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The Favorites of the C&V forum: A Quintessential 'Sample Set' Collection

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The Favorites of the C&V forum: A Quintessential 'Sample Set' Collection

Old 09-30-22, 05:51 PM
  #1  
AdventureManCO 
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The Favorites of the C&V forum: A Quintessential 'Sample Set' Collection

One of my favorite things to do on Bikeforums is to browse this subforum and hear about the bikes that others have really enjoyed, then learn more about these bikes, with the hope of one day experiencing them too. Often times, bikes get mentioned over and over, by more than one person. When that happens, these bikes tend to rise to the top of my mind, bikes that seem to be universally loved and admired for a host of reasons. Simply sorting the subforum's threads by the number of replies, seems to be a good way to generate a solid and reliable ranking of interest in certain bikes or brands. This is how several bike have come into the garage.

It got me thinking: What does the quintessential 'sample set' of vintage bicycles look like? If each member of C&V could vote on their favorite top 10 bikes, what would that list look like? What are the most well-regarded, most loved, most consistently recommended rides out there? I thought it might be a fun thought experiment to give ourselves 10 slots and fill them with the most 'classic' of the C&V rides out there; bikes that seems to constitute a well-rounded C&V experience, bikes that if someone knew nothing about old bikes, but wanted to see what they were about, you would recommend, even for the experience alone. And, I like lists.

No two lists will be the same, and that is what makes it fun. What does your list look like? I'm hoping to hear about a few brands or models I maybe haven't heard of yet. I'm not a C&V veteran, but I'm a huge fan of old bikes and the following list represents my incomplete observations from being on this forum for a few years:

1. Miyata 1000 (tourer's dream, Trek 720 close contender)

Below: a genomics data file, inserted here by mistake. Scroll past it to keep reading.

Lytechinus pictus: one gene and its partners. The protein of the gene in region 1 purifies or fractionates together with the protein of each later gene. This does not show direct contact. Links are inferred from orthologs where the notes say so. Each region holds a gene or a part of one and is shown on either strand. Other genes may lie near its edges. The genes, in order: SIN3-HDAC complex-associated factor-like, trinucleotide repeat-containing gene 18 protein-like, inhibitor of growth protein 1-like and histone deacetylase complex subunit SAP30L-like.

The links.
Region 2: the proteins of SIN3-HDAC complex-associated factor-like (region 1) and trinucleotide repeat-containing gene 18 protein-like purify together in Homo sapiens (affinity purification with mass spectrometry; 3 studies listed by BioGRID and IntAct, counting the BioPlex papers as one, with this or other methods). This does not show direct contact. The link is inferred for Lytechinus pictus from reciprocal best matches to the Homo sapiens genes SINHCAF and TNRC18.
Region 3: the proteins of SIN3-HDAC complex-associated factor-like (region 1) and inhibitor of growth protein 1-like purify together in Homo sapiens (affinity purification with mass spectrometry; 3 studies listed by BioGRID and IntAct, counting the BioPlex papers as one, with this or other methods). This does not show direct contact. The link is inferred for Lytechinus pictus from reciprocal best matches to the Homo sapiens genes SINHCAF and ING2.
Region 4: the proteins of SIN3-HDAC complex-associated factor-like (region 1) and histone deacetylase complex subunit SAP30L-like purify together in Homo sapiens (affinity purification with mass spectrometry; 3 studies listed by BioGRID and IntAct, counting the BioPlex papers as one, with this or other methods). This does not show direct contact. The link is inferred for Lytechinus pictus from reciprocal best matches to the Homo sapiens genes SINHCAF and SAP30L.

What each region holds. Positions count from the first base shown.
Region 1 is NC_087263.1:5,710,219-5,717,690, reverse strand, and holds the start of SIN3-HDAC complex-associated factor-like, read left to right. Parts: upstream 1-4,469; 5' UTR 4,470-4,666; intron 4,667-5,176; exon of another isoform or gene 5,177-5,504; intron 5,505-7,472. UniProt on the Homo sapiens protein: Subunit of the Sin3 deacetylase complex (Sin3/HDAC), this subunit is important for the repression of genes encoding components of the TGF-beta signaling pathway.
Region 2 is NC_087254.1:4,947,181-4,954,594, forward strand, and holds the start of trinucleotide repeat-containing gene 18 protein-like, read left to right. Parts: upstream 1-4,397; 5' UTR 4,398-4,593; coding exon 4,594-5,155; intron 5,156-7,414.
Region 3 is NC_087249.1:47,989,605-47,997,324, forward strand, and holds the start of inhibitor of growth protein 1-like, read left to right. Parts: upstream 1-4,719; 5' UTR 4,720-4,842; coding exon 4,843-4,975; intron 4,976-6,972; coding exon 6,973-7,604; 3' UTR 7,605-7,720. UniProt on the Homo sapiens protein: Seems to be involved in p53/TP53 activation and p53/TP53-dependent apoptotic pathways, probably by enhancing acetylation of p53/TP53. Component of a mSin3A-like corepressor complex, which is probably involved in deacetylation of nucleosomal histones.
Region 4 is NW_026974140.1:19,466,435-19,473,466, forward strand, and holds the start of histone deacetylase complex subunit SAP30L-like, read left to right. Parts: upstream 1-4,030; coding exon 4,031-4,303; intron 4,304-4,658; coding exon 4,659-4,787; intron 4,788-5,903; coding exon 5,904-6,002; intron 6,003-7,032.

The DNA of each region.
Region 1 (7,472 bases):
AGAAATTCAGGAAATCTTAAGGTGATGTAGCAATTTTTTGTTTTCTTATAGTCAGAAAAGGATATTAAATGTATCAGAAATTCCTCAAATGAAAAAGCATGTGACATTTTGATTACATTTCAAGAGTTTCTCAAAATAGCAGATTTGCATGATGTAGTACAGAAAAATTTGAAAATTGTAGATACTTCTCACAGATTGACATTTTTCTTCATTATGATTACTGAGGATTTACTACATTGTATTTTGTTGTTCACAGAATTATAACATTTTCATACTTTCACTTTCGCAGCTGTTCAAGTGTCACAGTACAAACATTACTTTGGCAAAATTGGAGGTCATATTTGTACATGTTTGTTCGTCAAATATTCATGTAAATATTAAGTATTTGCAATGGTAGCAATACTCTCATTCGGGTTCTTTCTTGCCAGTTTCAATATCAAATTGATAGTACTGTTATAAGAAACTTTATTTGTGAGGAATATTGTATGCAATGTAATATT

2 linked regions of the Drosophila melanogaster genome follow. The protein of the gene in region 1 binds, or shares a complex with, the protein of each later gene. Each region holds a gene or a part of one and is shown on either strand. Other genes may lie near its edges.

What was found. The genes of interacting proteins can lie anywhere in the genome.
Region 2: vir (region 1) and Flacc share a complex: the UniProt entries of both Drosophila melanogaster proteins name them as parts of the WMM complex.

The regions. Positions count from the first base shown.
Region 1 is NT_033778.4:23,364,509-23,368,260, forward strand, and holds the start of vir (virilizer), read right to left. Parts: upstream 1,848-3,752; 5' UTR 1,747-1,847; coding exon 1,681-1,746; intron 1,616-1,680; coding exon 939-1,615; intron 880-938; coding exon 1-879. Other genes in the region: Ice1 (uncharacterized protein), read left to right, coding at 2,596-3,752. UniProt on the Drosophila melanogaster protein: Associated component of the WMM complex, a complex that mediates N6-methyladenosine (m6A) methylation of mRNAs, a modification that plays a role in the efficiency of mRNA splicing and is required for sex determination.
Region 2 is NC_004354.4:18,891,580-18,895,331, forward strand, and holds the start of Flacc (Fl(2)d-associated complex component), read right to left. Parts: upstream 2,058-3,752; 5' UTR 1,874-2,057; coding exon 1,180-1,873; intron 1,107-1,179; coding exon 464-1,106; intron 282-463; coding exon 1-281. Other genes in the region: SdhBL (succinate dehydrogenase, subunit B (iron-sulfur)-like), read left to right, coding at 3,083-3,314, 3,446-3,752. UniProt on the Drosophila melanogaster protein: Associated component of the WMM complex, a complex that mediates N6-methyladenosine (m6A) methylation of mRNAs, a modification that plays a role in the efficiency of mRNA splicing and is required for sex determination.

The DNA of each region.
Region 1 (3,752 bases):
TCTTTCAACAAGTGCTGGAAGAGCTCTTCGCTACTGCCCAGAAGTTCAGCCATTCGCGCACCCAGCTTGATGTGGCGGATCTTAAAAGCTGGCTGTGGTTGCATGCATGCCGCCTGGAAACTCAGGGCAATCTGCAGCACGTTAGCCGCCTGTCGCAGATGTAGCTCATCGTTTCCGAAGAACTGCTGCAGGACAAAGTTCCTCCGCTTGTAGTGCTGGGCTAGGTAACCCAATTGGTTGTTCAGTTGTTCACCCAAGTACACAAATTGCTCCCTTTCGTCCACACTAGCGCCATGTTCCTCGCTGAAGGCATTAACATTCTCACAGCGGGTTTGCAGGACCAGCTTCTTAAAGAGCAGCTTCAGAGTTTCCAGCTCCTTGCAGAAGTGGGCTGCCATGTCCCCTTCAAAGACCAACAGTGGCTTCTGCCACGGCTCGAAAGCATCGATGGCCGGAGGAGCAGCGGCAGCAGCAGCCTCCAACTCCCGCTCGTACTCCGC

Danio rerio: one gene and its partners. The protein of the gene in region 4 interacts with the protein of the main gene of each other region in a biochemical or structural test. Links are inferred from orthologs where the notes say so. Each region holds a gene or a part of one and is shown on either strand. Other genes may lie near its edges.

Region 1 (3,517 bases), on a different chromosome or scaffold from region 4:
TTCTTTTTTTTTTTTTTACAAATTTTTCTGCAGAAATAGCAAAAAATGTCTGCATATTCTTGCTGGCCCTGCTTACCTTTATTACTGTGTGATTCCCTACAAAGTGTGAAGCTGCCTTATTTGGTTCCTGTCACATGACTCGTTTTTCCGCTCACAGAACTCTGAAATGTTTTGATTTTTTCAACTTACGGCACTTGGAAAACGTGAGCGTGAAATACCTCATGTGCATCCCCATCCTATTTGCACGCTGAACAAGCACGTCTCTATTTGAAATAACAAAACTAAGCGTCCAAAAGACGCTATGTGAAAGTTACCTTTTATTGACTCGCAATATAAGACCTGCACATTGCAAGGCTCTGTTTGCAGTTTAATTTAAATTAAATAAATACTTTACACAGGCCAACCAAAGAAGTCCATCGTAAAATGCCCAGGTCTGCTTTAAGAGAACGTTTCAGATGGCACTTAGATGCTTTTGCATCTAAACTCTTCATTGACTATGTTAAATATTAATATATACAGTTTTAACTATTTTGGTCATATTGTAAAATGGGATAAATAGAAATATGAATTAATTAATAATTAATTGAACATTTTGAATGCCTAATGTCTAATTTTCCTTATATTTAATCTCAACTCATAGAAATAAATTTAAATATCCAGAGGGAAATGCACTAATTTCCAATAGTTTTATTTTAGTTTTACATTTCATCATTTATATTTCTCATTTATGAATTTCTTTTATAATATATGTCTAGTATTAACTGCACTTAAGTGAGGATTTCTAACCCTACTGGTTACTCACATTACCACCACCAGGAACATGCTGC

2. Schwinn Paramount or Peugeot PX-10 (The 'Classic' of classic C&V bikes)
3. Raleigh Super Course / International / Competition (for that 531 feel and magical ride)
4. Peugeot UO8 (the 'punches above its weight')
5. Centurion Ironman (the all-rounder)
6. Schwinn Super Sport / Sports Tourer / Superior (the 'Cadillac' ride)
7. Converted 80s-90s MTB to upright commuter (Trek '900' Series, Tom Ritchey, Fat Chance, Specialized Stumpjumper, Bridgestone MB1, etc)
8. Custom or semi-custom American made ride (Weigle, Sachs, Merz, Bruce Gordon, Eisentraut, Teledyne Titan, etc)
9. A racy Italian (Masi? Colnago? De Rosa? Pinarello? Tomassini? Gios? Ciocc? I have no idea really about brands, but one of them needs to be in here, and it needs to be Ferrari red!)
10. Your own personal 'grail' bike (Alex Singer? Confente? Rene Herse? I don't have one yet, but maybe one day one will stand out! A 1937 Dayton Super Streamline comes close...)

I own 4 of the bikes on the list above. I have a long way to go!

There were a host of other bikes I thought of...Bridgestone RB-1, Specialized Allez, Fuji Opus, Bianchi Specialissima, Eddy Merckx...but I'm sure I'll see some of those in the lists to follow.

Let's see your list!
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Old 09-30-22, 06:00 PM
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I would add to that 4 more entries:
- 'alt' material bike - this would be a Look with carbon tubes, or a Vitus 979, early Kestrel or Calfee.
- 'alt' bike altogether: something other than the typical diamond frame with 700c wheels. This could be lopro bike, time trial bike, Zipp 2001, Trek Y-foil, Softride, Kestrel 500sci, Giant MCR, etc
- Aero tubing bike using either the Columbus Air tubing or Tange Aero tubing
- Fixed gear track bike
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Old 09-30-22, 06:27 PM
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hmm,, I'm a piker with only 3 bikes each fitting a role, so may not make a 10 list. so many different ways to think about it reynolds, tange, columbus, engilish, french italian

so in no particular order for me
  • A bespoke steel bike outfitted to your preference. Not vintage, but classic inspired
  • A go to bike as you like....mine now is an 85 team miyata
  • Torpado Superlight, with current campy, had a super strada and it rode so well, I am intrigued at how the top end rides. Hit the columbus, Italian, campy, and different checklists
  • Miyata team period correct friction. my 84 team is the best riding bike i have ever had and you have to have a Cino bike. hits the japanese, Miyata tubing and shimano checklists (there is a nice one in the for sale section if you are a 59cm guy...not mine